Poirot reveals what led him to his theory. It was the ink that was contained in a bottle of nail polish he noticed in Linnet’s cabin. Simon reloaded the gun with two spare cartridges before he disposed it off, as Poirot realized that three shots were fired that night. The stole was used to silence the gun when Simon shot his own leg. Poirot suspected pre-meditation for the murder, because he slept deeply through that night’s events – he had been drugged through his wine that evening. As the steamer arrives back in Cairo and the passengers disembark, Jacqueline shoots Simon and herself with another gun she possessed, so they may escape the gallows. When pressed, Poirot reveals he had known she had a second gun, but had sympathetically chosen to allow her to take her own life.

    It’s an excellent book. Written in simple language but to the point for a detective novel. I would give the book eight out of ten. Incidentally there is also a very interesting movie based on this book.

By Kamlesh Tripathi

*

https://kamleshsujata.wordpress.com

*

Share it if you like it

*

Shravan Charity Mission is an NGO that works for poor children suffering from life threatening diseases especially cancer. Our posts are meant for our readers that includes both children and adults and it has a huge variety in terms of content. We also accept donations for our mission. Should you wish to donate for the cause. The bank details are given below:

NAME OF ACCOUNT: SHRAVAN CHARITY MISSION

Account no: 680510110004635 (BANK OF INDIA)

IFSC code: BKID0006805

*

Our publications

GLOOM BEHIND THE SMILE

(The book is about a young cancer patient. Now archived in 7 prestigious libraries of the US, including, Harvard University and Library of Congress. It can also be accessed in MIT through Worldcat.org. Besides, it is also available for reading in Libraries and archives of Canada and Cancer Aid and Research Foundation Mumbai)  

ONE TO TANGO … RIA’S ODYSSEY

(Is a book on ‘singlehood’ about a Delhi girl now archived in Connemara Library, Chennai and Delhi Public Library, GOI, Ministry of Culture, Delhi)

AADAB LUCKNOW … FOND MEMORIES

(Is a fiction written around the great city of Nawabs—Lucknow. It describes Lucknow in great detail and also talks about its Hindu-Muslim amity. That happens to be its undying characteristic. The book was launched in Lucknow International Literary Festival of 2014)

REFRACTIONS … FROM THE PRISM OF GOD

(Co-published by Cankids–Kidscan, a pan India NGO and Shravan Charity Mission, that works for Child cancer in India. The book is endorsed by Ms Preetha Reddy, MD Apollo Hospitals Group. It was launched in Lucknow International Literary Festival 2016)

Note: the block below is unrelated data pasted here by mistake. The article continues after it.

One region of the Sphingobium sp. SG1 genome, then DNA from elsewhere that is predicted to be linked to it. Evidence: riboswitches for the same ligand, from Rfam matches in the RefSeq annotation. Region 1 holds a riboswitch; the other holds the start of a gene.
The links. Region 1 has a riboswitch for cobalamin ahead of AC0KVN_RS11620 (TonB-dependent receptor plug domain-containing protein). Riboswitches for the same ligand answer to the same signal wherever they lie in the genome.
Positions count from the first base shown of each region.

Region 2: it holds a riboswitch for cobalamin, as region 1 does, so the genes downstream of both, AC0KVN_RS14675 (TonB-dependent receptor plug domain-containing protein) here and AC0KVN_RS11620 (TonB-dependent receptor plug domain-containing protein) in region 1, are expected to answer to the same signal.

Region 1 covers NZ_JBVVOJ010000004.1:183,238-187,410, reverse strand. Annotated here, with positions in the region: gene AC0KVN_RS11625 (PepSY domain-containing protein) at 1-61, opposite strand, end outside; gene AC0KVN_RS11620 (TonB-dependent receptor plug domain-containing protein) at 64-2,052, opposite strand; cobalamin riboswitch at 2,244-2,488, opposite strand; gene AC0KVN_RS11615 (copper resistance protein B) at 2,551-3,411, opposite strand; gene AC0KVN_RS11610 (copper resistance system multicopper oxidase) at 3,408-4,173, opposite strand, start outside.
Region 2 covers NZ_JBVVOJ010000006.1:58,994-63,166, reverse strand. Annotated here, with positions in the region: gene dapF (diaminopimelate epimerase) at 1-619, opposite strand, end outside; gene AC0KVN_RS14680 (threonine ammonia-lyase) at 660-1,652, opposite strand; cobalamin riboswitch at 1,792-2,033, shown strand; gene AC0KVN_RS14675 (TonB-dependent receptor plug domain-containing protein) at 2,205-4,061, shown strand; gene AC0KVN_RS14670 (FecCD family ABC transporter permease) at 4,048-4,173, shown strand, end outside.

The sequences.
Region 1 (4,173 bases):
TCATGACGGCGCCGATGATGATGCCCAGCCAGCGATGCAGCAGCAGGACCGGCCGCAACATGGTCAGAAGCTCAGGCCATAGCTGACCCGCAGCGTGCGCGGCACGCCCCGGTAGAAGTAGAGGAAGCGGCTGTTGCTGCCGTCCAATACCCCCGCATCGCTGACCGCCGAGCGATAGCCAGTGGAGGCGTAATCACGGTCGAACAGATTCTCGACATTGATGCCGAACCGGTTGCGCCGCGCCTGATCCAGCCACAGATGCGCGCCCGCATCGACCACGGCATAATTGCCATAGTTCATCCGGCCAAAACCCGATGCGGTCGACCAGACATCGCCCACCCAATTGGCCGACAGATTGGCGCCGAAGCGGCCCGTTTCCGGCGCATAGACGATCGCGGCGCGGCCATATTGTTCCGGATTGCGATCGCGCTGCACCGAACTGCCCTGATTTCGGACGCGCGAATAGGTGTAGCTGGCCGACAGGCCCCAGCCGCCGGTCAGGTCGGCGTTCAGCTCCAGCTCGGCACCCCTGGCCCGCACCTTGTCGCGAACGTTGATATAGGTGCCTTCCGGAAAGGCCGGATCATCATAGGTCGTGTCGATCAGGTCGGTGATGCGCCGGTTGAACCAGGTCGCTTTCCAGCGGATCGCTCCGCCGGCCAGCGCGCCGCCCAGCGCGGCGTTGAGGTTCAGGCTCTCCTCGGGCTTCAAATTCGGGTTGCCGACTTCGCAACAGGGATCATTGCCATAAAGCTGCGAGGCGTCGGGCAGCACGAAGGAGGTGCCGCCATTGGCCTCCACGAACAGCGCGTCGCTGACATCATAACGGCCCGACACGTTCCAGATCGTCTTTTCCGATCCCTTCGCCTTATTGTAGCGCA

TYPICAL TALE OF AN INDIAN SALESMAN

(Is a story of an Indian salesman who is, humbly qualified. Yet he fights his ways through unceasing uncertainties to reach the top. A good read not only for salesmen. The book was launched on 10th February, 2018 in Gorakhpur Lit-Fest. Now available in Amazon, Flipkart and Onlinegatha)

RHYTHM … in poems

(Published in January 2019. The book contains 50 poems. The poems describe our day to day life. The book is available in Amazon, Flipkart and Onlinegatha)

(ALL THE ABOVE TITLES ARE AVAILABLE FOR SALE IN AMAZON, FLIPKART AND OTHER ONLINE STORES OR YOU COULD EVEN WRITE TO US FOR A COPY)

*****

 

 

 

INTERESTING FACTS FIGURES & QUOTES-37

Copyright@shravancharitymission

A river is a permanent body of running water. The United Nations, recognizes in all 193 countries, some of which host impressive rivers like the Amazon and Mississippi. In fact, some countries have a network of more than 1,000 rivers. For example, Russia has approximately 100,000 rivers, which is more than any other country in the world. Rivers are important sources of livelihood, as they provide water, and are important sources for fish and hydroelectric power. Additionally, rivers such as Amazon even attract thousands of tourists annually. However, there are 17 countries that do not have any rivers. They are Bahamas, Bahrain, Comoros in Africa, Kiribati in Pacific, Saudi Arabia, Kuwait, Oman, Yemen, Qatar, Malta, Maldives, Nauru in Oceania, Libya, Monaco, Marshall Islands in Central Pacific, Tuvalu in Pacific, UAE and The Vatican city.

    The British pound is the world’s oldest currency still in use – it is 1,200 years old. Dating back to Anglo-Saxon times. Pound has gone through many changes before evolving into the currency we recognise today. On the other hand Sterling silver pennies have been around since 775AD, with King  Offa, of Mercia, generally credited, for being responsible for the widespread adoption of the coins. The first fully printed banknotes were introduced in 1853. Before that, following its establishment in 1694, the Bank of England only issued partially printed notes with the ‘£’ sign as well as the first digit. The numbers had to be added by hand and each note had to be signed by one of the bank’s cashiers. Today’s banknotes developed out of these original handwritten notes.

The smallest bird is the bee hummingbird (Mellisuga helenae) of Cuba and the Isle of Youth. Males measure 57 mm (2.24 in) in total length, half of which is taken up by the bill and the tail, and weigh 1.6 g (0.056 oz). Females are slightly larger. This is believed to be the lowest weight limit for any warm blooded animal.